THE LAST WORD: As I wrote above when I destroyed any incentive for you to read up to this point, Gems From The Equinox is a fine return to form for DJ Muggs and a great showcase for what Meyhem Lauren is capable of. I've never sat down with Lauren's solo efforts, but this project is so fascinating that it will have to be the natural next step. But as good as most of Meyhem's performances are on here, the true star is DJ Muggs, who proves to the hip hop community that he never truly left, turning in some of the finest production work of his career. I'm happy to see Gems From The Equinox appearing on so many readers' best-of lists: that's fully deserved, as this is possibly the best album I've heard all year (even though I've admittedly not listened to many new albums in 2017). If you're one of the two readers that hasn't heard this one yet, you should do so immediately. Even if you only hear "Murder Rap". That shit was fantastic. Here's hoping it doesn't take quite as long for Muggs to churn some more of this stuff out: even if his next project ends up being the so-long-overdue-that-nobody-cares-anymore Soul Assassins 3, I'll at least check for it now.


Not a ton of Meyhem Lauren on the blog yet, but you can catch up with DJ Muggs here.


  1. This is one of my favorite albums of 2017, at least in the same neighborhood as DAMN. or 4:44 – certainly the one I most listened to this year (though I liked "151," and disliked eXquire's verse, a bit more than you did). Kaos and the next Cypress Hill album are apparently to be released in the first half of 2018. As for "Frozen Angels:" The string-driven instrumental doesn't fit with the rest of the project, but the song is really fucking good in and of itself. It doesn't appear by itself on YouTube, but it's the last song in this video:

    Minor post quibble: "Muggerud," without the "n," seems to be the correct spelling of Muggs' last name.

    1. Took me a while, but that's been corrected. Thanks for pointing that out.


  3. Glad you loved this. I definitely did. Now, I feel you’re ready for Meyhem Lauren’s other masterpiece: Silk Pyramids with Buckwild.

    1. Let's not go nuts here: I think I made it pretty clear that what attracted me to this project was Muggs, not Meyhem. Give me a year at least.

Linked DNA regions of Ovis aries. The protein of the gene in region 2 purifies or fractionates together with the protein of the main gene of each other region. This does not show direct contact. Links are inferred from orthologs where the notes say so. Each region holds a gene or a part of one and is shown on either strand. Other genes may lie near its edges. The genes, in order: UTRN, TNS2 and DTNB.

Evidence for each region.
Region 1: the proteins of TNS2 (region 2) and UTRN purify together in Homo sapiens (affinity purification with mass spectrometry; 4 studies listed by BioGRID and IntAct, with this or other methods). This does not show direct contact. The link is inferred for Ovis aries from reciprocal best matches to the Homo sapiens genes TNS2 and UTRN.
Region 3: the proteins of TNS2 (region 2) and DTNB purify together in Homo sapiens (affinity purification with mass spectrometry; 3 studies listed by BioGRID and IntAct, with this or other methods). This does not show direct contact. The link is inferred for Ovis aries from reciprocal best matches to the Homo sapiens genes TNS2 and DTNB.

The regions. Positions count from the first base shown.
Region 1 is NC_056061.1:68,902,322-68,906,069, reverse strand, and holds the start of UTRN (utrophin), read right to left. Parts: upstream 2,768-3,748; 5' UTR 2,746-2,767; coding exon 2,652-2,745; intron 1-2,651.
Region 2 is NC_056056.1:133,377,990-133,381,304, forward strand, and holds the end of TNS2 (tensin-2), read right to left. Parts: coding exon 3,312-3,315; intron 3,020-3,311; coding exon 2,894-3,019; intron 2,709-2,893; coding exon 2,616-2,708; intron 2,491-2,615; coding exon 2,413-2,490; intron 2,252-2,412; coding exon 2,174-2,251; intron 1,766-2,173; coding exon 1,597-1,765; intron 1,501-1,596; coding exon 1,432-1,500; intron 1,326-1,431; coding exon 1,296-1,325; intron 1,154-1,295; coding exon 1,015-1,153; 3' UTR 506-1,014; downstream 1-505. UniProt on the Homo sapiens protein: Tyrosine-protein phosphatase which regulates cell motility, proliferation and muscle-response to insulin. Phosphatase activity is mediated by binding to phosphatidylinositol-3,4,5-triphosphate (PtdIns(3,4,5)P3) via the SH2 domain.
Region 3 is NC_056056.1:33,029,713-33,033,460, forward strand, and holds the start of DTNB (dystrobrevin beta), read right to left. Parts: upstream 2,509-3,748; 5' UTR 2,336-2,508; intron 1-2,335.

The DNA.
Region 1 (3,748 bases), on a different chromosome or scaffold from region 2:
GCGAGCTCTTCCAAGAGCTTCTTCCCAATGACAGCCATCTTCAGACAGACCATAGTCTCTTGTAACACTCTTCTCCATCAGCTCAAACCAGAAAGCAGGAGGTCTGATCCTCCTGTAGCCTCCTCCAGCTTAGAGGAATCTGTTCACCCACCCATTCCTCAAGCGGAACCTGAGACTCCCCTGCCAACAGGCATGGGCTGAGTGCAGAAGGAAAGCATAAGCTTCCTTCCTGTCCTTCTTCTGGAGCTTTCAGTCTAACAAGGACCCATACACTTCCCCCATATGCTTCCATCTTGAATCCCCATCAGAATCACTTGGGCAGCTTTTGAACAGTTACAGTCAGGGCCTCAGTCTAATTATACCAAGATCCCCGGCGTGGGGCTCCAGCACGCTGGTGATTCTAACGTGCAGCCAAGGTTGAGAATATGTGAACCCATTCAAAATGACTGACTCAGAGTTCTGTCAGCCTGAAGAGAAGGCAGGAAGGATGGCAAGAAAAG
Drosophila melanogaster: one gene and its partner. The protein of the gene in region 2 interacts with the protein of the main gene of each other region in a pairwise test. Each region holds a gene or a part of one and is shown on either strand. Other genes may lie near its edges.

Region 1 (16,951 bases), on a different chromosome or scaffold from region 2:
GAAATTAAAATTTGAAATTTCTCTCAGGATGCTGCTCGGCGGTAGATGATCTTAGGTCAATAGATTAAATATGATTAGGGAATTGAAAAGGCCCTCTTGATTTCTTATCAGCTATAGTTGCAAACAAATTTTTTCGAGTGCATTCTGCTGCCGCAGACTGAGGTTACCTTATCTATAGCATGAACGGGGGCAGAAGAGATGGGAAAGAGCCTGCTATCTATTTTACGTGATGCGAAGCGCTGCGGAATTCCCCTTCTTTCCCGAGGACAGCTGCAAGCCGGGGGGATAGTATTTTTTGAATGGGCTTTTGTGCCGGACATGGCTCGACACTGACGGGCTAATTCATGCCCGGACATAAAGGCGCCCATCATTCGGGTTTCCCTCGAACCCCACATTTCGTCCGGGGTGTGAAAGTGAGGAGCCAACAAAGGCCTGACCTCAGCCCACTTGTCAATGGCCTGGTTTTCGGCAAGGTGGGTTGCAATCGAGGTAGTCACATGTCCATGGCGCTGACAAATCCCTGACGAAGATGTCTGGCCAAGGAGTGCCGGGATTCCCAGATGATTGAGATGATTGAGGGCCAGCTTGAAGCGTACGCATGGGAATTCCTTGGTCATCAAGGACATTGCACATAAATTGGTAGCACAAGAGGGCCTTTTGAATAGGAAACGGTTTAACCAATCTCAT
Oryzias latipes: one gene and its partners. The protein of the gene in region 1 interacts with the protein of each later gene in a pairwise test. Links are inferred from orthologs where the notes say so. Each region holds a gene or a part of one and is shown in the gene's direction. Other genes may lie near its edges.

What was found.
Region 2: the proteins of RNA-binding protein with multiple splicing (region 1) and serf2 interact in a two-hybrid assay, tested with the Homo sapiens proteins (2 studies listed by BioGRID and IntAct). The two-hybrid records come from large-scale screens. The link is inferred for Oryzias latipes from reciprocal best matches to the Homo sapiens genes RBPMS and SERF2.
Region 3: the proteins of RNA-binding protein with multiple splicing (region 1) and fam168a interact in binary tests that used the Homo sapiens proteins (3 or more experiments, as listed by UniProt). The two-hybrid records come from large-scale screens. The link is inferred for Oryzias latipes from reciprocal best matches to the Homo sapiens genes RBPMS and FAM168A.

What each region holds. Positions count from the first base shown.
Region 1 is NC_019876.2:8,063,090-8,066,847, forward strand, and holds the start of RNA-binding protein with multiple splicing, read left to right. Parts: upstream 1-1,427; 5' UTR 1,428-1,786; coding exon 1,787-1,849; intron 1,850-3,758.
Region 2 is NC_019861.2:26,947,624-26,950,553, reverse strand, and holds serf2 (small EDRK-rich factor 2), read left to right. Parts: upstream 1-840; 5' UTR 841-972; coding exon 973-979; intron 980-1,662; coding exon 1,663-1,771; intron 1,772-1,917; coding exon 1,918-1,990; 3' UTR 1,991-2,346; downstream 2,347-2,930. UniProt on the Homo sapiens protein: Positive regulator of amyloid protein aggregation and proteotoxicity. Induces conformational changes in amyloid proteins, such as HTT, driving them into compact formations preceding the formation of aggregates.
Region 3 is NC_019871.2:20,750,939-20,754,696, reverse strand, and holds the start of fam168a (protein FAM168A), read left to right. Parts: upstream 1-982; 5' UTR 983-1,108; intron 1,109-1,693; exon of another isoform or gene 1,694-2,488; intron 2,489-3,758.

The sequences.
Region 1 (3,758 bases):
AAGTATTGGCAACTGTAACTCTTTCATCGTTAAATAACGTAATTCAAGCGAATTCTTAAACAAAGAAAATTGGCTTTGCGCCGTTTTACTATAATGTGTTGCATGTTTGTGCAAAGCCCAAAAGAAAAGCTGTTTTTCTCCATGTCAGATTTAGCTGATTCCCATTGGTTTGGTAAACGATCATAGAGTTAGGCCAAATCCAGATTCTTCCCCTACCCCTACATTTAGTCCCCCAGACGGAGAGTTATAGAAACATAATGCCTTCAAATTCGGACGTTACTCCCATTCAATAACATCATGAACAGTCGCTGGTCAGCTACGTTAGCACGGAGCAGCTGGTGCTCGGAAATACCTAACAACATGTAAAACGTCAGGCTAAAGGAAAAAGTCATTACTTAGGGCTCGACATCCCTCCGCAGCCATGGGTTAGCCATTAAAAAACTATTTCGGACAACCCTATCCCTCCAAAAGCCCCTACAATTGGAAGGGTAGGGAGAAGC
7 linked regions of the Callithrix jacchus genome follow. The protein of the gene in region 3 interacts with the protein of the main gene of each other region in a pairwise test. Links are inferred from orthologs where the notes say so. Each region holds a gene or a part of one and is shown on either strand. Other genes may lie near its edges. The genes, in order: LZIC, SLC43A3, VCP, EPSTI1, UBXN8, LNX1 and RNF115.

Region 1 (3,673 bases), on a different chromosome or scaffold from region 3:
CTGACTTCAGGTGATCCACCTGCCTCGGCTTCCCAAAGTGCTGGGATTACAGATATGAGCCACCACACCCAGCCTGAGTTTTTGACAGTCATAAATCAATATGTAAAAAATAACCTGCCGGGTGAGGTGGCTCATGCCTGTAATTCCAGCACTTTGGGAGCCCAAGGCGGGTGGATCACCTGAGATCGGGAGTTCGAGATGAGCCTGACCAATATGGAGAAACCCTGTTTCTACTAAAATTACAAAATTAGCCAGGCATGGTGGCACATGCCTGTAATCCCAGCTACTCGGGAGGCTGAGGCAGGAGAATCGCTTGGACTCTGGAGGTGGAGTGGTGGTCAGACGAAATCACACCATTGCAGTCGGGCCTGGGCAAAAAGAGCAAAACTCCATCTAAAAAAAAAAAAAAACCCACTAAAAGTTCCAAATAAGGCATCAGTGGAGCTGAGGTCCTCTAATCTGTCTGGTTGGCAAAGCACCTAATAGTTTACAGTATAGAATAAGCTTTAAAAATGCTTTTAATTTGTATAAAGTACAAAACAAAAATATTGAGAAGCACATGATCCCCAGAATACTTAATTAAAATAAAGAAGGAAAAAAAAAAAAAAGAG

4. This album’s the shit. Gutterfuck Alester Crowley, though.

  5. Don’t tell me street religion doesn’t whet an appetite for a Muggs Marc album!

    1. Marciano peaked with his UN shit. Now, he sounds like he’s comatose.

    2. Marc peaked with his UN shit? That's a joke. You buttfuckers think Raekwon's flow is dope but hate on Roc. Silly.

    3. The real joke is people like yourself still getting butthurt over an opinion on the internet! Grow the fuck up! And yes, I call Rae out as well when he’s narcoleptic on a record. Although I’m adamant he ain’t nearly as faulty as Marciano.

  6. Just out of interest, Max, would you consider publishing your Spotify top 100 listened to songs of 2017 for our reading pleasure?

    1. No, that's okay; the great majority of it wasn't hip hop in the least so it wouldn't really fit the purpose of the blog. Not saying I wouldn't consider it for the future, though.

    2. You sound like a culture vulture. What type of comment is this? You run a rap blog but barely listen to it? You’re the Post Malone of blogging ! Do you have NON White friends? This comment is suspect.

    3. The type of comment from a guy who listens to a lot more than just hip hop, and has always been upfront about it. I'd say "thanks for reading", but it's clear you've never paid attention to anything I've said on here.

      Eh, fuck it: Thanks for reading!

  7. Max I won't lie I love you and if I would be honored to make love to you, but the Roc Marciano hate is just unfounded at this point. Sure you don't like his voice/flow, but lyrically can you at least give him some props? His lyrics are fuckin dope!

    Anyways, I feel like you're sleeping on Szechuan Peppercorns. I enjoyed that beat much more than Shea Stadium. I'd say I love 50% of this album, so I'm not sure I'd buy it, but it's definitely better than most albums this year. That Champion Style bonus track is pretty damn good, I would've thrown it on the album just because it's a great track imo.

    Good to have you back!

    1. My issue with "Szechuan Peppercorns" was the lyrics, mainly Action Bronson's performance. It just irked me, and I never could get into that track.

  8. Finally got round to listening to this following an additional reminder while catching up on some Podcasts (check Premium Pete's podcast featuring Meyhem and Muggs from late November).

    I really enjoyed the project, though I confess I spent half of it trying to work out what song the production for Street Religion was jacked from so thanks, Max.

    Muggs' production definitely shines on this, I loved the 'grimey' east coast style which has been generally missing from most of what I hear these days. I didn't see this as a 90's style album by any means but I appreciated the presentation and how it reminded me of a better time musically.

  9. didn't love this nearly as much as you but meyhem had his moments, b-real was a nice surprise, and muggs was the definite star...he was on something with this production

  10. Can you review Eminems new album just for chuckles

  11. "an experiment that made me want to shit this shit off and throw my phone at the closest wall"

    Truly, we live for these Kinsley typos

    1. I think that typo is funny and plan on keeping it in now.